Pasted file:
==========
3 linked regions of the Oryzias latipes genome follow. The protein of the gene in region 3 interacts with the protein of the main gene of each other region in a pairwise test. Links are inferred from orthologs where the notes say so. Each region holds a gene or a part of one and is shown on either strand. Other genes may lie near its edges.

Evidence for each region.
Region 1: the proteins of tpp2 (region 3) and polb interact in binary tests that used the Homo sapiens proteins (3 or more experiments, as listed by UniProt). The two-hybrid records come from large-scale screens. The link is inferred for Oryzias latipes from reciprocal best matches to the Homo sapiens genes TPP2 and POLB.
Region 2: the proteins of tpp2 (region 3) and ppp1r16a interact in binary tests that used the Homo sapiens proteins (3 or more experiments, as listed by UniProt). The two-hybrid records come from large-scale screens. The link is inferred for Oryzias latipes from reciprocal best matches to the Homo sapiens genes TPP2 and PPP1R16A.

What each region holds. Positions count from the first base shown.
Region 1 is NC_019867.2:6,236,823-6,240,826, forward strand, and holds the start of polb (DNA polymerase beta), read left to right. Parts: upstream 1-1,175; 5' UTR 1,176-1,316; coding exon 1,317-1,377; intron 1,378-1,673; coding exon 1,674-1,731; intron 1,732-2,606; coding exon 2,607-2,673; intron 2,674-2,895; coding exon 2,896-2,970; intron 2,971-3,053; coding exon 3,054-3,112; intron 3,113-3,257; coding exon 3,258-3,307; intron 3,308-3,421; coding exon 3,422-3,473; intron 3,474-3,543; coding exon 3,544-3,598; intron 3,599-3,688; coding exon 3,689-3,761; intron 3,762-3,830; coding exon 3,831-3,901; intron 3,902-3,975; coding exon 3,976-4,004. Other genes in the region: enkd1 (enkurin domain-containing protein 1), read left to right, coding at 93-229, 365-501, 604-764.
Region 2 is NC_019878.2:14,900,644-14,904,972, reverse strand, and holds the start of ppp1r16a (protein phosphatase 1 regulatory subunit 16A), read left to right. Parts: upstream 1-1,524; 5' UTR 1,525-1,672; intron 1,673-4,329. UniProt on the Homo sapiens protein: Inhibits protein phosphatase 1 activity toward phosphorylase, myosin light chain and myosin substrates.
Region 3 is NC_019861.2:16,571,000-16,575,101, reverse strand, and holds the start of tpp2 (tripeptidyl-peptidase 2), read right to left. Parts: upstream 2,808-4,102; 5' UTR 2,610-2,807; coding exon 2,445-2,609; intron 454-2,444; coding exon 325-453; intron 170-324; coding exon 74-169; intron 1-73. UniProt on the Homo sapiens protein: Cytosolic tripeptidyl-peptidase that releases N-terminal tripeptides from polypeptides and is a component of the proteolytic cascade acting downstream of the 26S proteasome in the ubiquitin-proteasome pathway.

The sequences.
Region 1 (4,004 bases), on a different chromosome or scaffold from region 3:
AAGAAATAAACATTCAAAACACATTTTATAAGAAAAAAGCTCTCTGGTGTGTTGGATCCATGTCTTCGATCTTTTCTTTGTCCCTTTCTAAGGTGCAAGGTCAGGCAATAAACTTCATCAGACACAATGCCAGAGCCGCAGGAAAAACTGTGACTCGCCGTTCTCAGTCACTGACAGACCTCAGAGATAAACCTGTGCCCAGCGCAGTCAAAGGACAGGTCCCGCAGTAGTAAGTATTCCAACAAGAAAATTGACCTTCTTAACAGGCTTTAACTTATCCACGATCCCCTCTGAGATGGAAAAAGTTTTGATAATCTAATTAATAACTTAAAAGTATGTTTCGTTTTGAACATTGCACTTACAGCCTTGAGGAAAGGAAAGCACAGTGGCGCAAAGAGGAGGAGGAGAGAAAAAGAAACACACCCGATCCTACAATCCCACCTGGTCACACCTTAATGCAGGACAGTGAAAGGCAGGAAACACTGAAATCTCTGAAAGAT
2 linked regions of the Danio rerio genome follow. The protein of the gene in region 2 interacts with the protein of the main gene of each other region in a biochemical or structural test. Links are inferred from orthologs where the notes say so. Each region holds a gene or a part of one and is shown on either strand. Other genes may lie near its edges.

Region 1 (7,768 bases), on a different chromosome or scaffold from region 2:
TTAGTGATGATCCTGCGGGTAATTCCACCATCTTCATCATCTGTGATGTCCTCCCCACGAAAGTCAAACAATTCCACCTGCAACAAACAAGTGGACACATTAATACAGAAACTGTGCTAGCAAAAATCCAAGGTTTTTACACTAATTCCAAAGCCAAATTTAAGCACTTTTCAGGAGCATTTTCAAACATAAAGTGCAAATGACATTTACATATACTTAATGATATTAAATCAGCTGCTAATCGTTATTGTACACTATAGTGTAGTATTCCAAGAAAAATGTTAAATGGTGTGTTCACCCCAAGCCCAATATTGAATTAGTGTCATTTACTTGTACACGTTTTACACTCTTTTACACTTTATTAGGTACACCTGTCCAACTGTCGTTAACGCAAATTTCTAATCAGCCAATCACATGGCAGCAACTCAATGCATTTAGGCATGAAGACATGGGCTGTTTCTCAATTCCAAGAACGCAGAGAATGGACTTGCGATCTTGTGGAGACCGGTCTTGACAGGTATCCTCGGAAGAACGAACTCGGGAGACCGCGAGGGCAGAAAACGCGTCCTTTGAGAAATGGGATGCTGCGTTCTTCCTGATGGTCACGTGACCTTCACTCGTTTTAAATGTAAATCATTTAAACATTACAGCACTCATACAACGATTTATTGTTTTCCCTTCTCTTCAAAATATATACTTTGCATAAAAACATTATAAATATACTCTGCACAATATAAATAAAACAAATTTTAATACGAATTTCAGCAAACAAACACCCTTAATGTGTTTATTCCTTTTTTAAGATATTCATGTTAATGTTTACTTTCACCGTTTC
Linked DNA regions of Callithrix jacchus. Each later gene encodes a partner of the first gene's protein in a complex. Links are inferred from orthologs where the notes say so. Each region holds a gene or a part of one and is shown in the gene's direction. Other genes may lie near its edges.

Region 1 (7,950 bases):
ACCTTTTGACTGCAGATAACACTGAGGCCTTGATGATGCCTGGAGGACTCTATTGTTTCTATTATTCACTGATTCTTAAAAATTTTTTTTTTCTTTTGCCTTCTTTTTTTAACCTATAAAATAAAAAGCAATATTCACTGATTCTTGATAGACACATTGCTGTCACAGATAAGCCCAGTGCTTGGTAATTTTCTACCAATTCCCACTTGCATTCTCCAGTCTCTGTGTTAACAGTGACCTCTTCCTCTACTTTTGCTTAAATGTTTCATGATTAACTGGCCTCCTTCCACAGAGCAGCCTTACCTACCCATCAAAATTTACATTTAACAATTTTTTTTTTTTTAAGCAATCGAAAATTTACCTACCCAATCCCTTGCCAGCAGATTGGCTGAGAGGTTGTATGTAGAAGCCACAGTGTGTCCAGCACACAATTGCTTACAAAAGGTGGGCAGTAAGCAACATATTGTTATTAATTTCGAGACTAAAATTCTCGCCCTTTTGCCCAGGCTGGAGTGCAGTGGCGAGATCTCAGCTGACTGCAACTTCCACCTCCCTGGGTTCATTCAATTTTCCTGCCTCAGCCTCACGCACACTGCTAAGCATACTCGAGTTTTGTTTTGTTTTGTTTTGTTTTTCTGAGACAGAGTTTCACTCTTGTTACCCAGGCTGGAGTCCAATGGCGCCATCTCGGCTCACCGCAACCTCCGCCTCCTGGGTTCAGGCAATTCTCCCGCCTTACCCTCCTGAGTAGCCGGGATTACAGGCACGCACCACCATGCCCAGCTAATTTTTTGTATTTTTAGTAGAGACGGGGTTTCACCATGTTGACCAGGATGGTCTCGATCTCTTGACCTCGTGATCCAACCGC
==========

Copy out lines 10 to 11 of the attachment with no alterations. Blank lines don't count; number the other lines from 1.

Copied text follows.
Region 1 (4,004 bases), on a different chromosome or scaffold from region 3:
AAGAAATAAACATTCAAAACACATTTTATAAGAAAAAAGCTCTCTGGTGTGTTGGATCCATGTCTTCGATCTTTTCTTTGTCCCTTTCTAAGGTGCAAGGTCAGGCAATAAACTTCATCAGACACAATGCCAGAGCCGCAGGAAAAACTGTGACTCGCCGTTCTCAGTCACTGACAGACCTCAGAGATAAACCTGTGCCCAGCGCAGTCAAAGGACAGGTCCCGCAGTAGTAAGTATTCCAACAAGAAAATTGACCTTCTTAACAGGCTTTAACTTATCCACGATCCCCTCTGAGATGGAAAAAGTTTTGATAATCTAATTAATAACTTAAAAGTATGTTTCGTTTTGAACATTGCACTTACAGCCTTGAGGAAAGGAAAGCACAGTGGCGCAAAGAGGAGGAGGAGAGAAAAAGAAACACACCCGATCCTACAATCCCACCTGGTCACACCTTAATGCAGGACAGTGAAAGGCAGGAAACACTGAAATCTCTGAAAGAT